Man Tased 43-Year-Old Mom on Mother's Day 'Because He Could Not Find His Phone': Police

A 22-year-old Wisconsin man named Andrew Peterson was arrested for allegedly attacking his mother with a stun gun on Mother's Day. Peterson reportedly got upset after he couldn't locate his phone, according to police reports.

The alleged incident occurred at the unnamed woman's Lone Rock city residence where her son, his 20-year-old girlfriend, Colleen Parker, and their child had been living for the past few months.

Peterson allegedly held his stun gun against his mother's neck and then activated it. Stun guns deliver anywhere between 20,000 and 150,000 volts to victims. The guns temporarily weaken and paralyze victims by shooting electricity into their nervous and muscular systems.

son Mother's Day stun gun attack Wisconsin
A 22-year-old Wisconsin man named Andrew Peterson was arrested for allegedly attacking his mother with a stun gun on Mother's Day. In this photo illustration, a man in plaid shirt points an active stun gun towards the viewer. Arijuhani/Getty

After the alleged attack, the son, his girlfriend and their child departed in a vehicle. The mother contacted the sheriff's department to report the attack. A police officer found the group at Richland Center, a city 16 miles north of his mother's residence. There, Peterson admitted to the attack, police said.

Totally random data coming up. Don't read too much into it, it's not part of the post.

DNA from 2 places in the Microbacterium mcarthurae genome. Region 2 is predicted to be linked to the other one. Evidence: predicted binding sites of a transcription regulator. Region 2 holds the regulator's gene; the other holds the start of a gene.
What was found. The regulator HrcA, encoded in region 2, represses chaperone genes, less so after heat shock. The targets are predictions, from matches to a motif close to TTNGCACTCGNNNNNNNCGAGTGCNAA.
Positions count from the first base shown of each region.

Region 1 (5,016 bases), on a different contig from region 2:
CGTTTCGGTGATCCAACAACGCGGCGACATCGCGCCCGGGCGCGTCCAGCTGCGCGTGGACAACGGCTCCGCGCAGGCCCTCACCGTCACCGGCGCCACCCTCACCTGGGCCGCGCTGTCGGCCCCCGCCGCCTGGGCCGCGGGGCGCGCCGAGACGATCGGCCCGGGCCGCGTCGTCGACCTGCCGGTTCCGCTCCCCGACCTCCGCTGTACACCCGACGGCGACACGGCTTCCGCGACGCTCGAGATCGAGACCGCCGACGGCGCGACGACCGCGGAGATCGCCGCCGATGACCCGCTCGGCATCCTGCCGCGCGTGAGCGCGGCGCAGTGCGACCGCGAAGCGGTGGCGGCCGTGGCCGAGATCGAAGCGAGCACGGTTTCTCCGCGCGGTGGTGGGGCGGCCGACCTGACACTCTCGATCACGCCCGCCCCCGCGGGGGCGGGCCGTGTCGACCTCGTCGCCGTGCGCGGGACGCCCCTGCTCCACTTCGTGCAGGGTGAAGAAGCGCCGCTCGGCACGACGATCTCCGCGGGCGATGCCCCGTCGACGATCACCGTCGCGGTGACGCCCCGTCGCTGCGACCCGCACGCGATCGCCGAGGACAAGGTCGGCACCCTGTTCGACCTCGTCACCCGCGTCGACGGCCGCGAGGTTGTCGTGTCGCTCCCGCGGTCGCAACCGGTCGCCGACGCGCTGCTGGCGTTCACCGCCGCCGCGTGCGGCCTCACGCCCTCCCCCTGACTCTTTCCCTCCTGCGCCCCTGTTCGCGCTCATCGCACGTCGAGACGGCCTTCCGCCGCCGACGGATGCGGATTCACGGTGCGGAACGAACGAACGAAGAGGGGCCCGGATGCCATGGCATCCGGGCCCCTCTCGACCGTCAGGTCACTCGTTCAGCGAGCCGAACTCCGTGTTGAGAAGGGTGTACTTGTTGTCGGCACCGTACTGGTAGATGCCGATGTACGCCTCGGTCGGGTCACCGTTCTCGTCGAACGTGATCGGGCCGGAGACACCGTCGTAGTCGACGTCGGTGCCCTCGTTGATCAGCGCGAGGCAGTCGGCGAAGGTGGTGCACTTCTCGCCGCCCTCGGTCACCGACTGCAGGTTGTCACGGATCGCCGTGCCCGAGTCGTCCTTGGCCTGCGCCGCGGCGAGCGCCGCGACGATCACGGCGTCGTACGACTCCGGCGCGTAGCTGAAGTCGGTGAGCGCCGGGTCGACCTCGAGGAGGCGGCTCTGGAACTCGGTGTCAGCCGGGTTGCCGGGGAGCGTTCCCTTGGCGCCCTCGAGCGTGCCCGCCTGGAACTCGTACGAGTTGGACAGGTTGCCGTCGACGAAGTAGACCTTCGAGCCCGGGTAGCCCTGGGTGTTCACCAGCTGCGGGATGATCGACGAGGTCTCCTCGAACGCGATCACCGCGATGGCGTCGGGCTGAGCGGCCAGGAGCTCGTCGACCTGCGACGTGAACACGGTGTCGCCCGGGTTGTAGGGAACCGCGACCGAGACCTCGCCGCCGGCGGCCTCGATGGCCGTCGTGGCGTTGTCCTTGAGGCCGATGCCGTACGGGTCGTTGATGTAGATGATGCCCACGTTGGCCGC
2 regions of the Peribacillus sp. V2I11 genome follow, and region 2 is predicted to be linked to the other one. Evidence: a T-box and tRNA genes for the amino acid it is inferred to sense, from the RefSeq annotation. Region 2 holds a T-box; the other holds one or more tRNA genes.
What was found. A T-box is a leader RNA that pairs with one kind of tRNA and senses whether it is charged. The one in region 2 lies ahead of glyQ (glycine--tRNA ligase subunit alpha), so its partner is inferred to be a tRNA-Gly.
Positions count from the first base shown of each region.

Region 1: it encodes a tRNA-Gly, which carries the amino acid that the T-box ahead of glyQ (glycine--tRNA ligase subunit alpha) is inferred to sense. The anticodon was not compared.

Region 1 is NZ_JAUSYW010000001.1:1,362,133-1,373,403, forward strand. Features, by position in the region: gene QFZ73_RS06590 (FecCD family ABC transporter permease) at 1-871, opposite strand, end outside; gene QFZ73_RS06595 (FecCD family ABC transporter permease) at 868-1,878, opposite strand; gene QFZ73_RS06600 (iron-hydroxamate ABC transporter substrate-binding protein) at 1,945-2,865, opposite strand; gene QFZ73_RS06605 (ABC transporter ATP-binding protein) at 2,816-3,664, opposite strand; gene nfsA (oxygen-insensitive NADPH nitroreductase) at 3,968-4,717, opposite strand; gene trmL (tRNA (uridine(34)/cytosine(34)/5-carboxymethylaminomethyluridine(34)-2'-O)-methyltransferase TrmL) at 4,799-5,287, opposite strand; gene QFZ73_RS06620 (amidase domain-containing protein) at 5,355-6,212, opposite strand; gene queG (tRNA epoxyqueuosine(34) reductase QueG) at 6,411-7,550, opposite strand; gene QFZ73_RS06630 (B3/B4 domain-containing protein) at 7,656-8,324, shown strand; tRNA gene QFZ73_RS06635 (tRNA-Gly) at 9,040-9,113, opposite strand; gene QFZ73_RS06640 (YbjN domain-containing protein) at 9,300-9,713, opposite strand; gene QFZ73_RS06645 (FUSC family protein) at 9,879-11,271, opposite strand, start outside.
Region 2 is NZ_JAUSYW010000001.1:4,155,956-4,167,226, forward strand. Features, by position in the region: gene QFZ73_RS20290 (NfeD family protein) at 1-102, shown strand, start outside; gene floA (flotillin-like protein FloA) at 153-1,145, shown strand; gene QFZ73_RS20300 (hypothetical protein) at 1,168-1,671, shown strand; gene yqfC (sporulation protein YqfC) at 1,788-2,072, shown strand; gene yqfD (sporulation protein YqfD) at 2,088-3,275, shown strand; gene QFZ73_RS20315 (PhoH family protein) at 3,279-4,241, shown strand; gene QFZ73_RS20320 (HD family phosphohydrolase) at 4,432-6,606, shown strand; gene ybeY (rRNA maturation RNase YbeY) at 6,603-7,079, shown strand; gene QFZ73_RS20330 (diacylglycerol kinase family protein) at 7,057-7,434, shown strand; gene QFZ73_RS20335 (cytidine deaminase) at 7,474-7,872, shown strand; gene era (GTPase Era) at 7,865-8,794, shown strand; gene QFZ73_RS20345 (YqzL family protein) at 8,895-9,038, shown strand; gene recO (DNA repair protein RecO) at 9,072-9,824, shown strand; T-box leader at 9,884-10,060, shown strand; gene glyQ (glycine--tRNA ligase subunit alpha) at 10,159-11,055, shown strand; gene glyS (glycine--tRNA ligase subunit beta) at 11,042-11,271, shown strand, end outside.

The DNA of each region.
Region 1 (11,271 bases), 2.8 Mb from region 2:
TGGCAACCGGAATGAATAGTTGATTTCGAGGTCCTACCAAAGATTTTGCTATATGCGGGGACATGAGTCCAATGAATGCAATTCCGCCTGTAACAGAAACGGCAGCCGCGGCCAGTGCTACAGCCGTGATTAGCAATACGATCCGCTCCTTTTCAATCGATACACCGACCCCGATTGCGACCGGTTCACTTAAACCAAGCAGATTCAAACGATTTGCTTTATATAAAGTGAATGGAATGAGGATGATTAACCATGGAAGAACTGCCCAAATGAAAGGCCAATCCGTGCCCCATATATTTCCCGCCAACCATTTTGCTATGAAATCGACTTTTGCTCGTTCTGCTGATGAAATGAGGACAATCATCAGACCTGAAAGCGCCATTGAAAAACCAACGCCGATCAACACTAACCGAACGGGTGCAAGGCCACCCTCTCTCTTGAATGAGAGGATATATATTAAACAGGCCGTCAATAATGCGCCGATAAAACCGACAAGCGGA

Police arrested Peterson and Parker. Parker admitted to allegedly punching Peterson's mother in the face on May 6, three days before Mother's Day.

Peterson and Parker were charged with battery and domestic abuse-related disorderly conduct. Peterson was additionally charged with bail jumping and possession of an electronic weapon. Peterson's bail jumping charge was connected to a separate domestic battery case pending in Iowa County. Both have been booked into Richland County jail.

Many people commonly associate domestic violence with partner or child abuse. However, a 2017 literature review found that 5 to 22 percent of the population has experienced the abuse of parents by their children. Researchers speculate that even those percentages are an underestimate.

Many parents may not report such abuse out of shame, self-blame or fear of retaliation, according to NPR. The assaults typically happen at home, away from public view, making the problem less visible and survivors less capable of finding nearby community support.

Police can lack standardized protocols and social workers lack evidence-based approaches for addressing the issue, the researchers who conducted the 2017 literature review wrote. This is especially true when the abuser is a minor.

Childhood trauma, chemical imbalance and mental illness can all cause people to attack their parents. In addition to physical abuse, adult children can also emotionally abuse their parents.

The most common forms of emotional abuse involve an adult child unjustifiably blaming their parents for all of their problems, threatening to harm themselves in order to manipulate parents into supporting them or relentlessly criticizing a parent's past or current behaviors, according to psychologists Jeffrey Bernstein.

Newsweek contacted the Richland Center Police Department for comment.